Michigan law requires children under 4 years to ride in an approved car seat in the back seat. This only applies to vehicles with a back seat. If all back seats are occupied by children younger than 4 years, a child of this age may ride in a car seat in the front seat of the vehicle. If the child is in a rear-facing car seat, the airbag must be turned off for the child to ride in the front.
All children must be properly restrained in a car seat or booster seat until they reach 8 years of age or 4′ 9″ tall, whichever comes first. No-back booster seats are recommended for motor vehicles with a headrest, while high-back booster seats are recommended for vehicles without a headrest. Booster seats should never be used with a lap belt only.
Always follow manufacturer instructions when installing and using car seats, and keep in mind that the back seat is safest for children under 12 years of age due to the risk of injury from airbag deployment.
For more information on transporting children safely, please refer to the Michigan State Police website.
Michigan law states that it is illegal to leave a child unattended in a car for any length of time or under any circumstance that poses an unreasonable risk of injury or harm to the child. People doing so are guilty of a misdemeanor and may face up to 93 days in jail and a fine of up to $500, or both.
If the child is harmed, imprisonment may last up to 1 year and the fine may double. If serious harm comes to an unattended child, the violation becomes a felony and is punishable by up to 10 years in jail and a fine of up to $5,000, or both. Death of a child is punishable by up to 15 years in jail and a fine of up to $10,000, or both.
Michigan considers a child to be a minor of less than 6 years of age. However, leaving a child of any age (or a pet) unsupervised in a vehicle can have serious consequences. The temperature inside a parked car can increase rapidly, posing a risk of brain damage and death. And, even though older children may be able to escape a hot vehicle, they are still at increased risk of accidental injury or stranger violence.
Yes. Insurance companies use your credit score to evaluate your risk of filing a claim. It is generally combined with other factors, such as driving record, type of car, and location to determine your insurance score and premium.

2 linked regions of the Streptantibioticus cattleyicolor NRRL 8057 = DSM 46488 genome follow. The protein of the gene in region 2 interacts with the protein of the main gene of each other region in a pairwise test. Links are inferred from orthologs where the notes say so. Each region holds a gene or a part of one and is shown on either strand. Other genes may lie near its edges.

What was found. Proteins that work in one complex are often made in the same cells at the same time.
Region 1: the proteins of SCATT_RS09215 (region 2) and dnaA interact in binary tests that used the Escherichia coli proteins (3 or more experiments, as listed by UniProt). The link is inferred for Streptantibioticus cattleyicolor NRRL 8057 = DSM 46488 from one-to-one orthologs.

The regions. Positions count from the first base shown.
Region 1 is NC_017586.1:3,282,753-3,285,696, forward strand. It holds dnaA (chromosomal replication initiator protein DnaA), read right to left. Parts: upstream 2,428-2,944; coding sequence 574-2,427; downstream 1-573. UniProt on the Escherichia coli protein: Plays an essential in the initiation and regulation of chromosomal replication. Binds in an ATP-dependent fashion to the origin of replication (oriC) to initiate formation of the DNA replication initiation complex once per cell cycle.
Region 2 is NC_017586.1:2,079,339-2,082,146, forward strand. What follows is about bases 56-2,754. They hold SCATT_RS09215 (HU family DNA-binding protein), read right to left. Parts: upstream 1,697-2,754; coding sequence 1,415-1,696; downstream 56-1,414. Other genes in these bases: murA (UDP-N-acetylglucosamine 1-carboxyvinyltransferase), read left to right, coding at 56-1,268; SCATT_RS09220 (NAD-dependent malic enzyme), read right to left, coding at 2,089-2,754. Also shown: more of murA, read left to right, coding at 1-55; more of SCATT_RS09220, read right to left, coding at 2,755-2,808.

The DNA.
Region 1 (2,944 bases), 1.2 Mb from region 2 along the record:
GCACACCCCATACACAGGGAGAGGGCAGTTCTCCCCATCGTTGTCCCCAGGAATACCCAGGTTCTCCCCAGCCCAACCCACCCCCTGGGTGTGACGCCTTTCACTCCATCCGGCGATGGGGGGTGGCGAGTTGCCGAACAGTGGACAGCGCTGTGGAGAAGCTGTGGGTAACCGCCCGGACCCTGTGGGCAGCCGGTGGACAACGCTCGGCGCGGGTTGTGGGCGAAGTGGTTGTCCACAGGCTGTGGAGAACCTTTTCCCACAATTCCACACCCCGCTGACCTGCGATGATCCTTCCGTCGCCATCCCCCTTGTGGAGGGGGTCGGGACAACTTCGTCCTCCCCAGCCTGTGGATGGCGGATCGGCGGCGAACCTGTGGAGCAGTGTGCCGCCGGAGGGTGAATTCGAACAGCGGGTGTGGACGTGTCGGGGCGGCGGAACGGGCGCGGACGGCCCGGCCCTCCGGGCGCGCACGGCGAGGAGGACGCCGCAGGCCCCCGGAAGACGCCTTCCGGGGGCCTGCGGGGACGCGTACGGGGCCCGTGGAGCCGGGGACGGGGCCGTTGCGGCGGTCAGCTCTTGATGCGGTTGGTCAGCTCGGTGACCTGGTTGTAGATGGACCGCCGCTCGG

Insurance companies in Michigan may offer a discount to good drivers. Motorist without a moving violation or at-fault accident during the past three years typically meet the criteria for good or safe driver discounts. Additionally, Michigan drivers may qualify for a variety of other discounts, including:
Yes, Michigan drivers can use their phone or other mobile device to show proof of insurance when pulled over.
You’re required to carry auto insurance in Michigan. Coverage lapses can result in misdemeanor charges, fines of up to $500, license suspension, jail for up to one year, and more.
It’s illegal to operate a vehicle in Michigan with the following BAC percentages:
.08%+ for 21 years old or older
.04%+ for commercial vehicle drivers
.02%+ for under 21 years old
Michigan has various types of DUI charges, including Operating While Visibly Impaired (OWVI), Operating While Intoxicated (OWI), Under Age 21 Operating with Any Bodily Alcohol Content (Zero Tolerance), and Operating with Any Presence of a Schedule 1 Drug or Cocaine (OWPD).
If stopped by an officer who suspects you’re driving while impaired or intoxicated, you may be asked to undergo a Preliminary Breath Test (PBT). Failure to take this test can result in a civil infraction charge and a fine of $150 plus court costs. If you’re under 21, you’ll also have 2 points added to your record.
If arrested, you’re required to undergo a chemical test to measure your BAC and the presence of drugs in your system. Like most states, Michigan has an Implied Consent law that states all drivers have given consent to a chemical test. If you refuse this test, you may receive 6 points on your license, which will be suspended.
Michigan’s DUI laws require courts to decide court cases within 77 days of arrest and mandate a 6-month suspension of driving privileges, even following a first conviction. Additional penalties may include up to 1 year of jail time, community service, successful completion of a rehabilitation program, installation of an ignition interlock device, and various fines and fees. If you cause harm or death while driving under the influence, the penalties are much more severe.
Driver improvement courses can help keep your insurance premiums low by preventing points from being assessed on your license following a violation. Some insurance companies may also offer discounts for voluntary completion of defensive driving courses.
In Michigan, your credit score is given significant weight in determining your rates, so monitor your credit report for errors and work to raise a low score or maintain a high one. Coordinating your health and disability benefits with your no-fault policy will reduce your insurance rates, too. In addition, maintain a clean driving record, choosing a higher deductible, and shop around for the best rates to lower your premiums.
Insured Michigan drivers must pay a fee called Michigan’s Catastrophic Claims Association fee. This unique fee makes sure that all insured drivers have unlimited medical coverage if injured in a traffic collision.
This type of coverage compensates you for excess wage loss, pain, and suffering. Uninsured motorists protects you against hit and runs and accidents with uninsured drivers. Uninsured motorist insurance is optional in Michigan, but it’s highly recommended; an estimated 1 in 5 Michigan motorists illegally drive without coverage.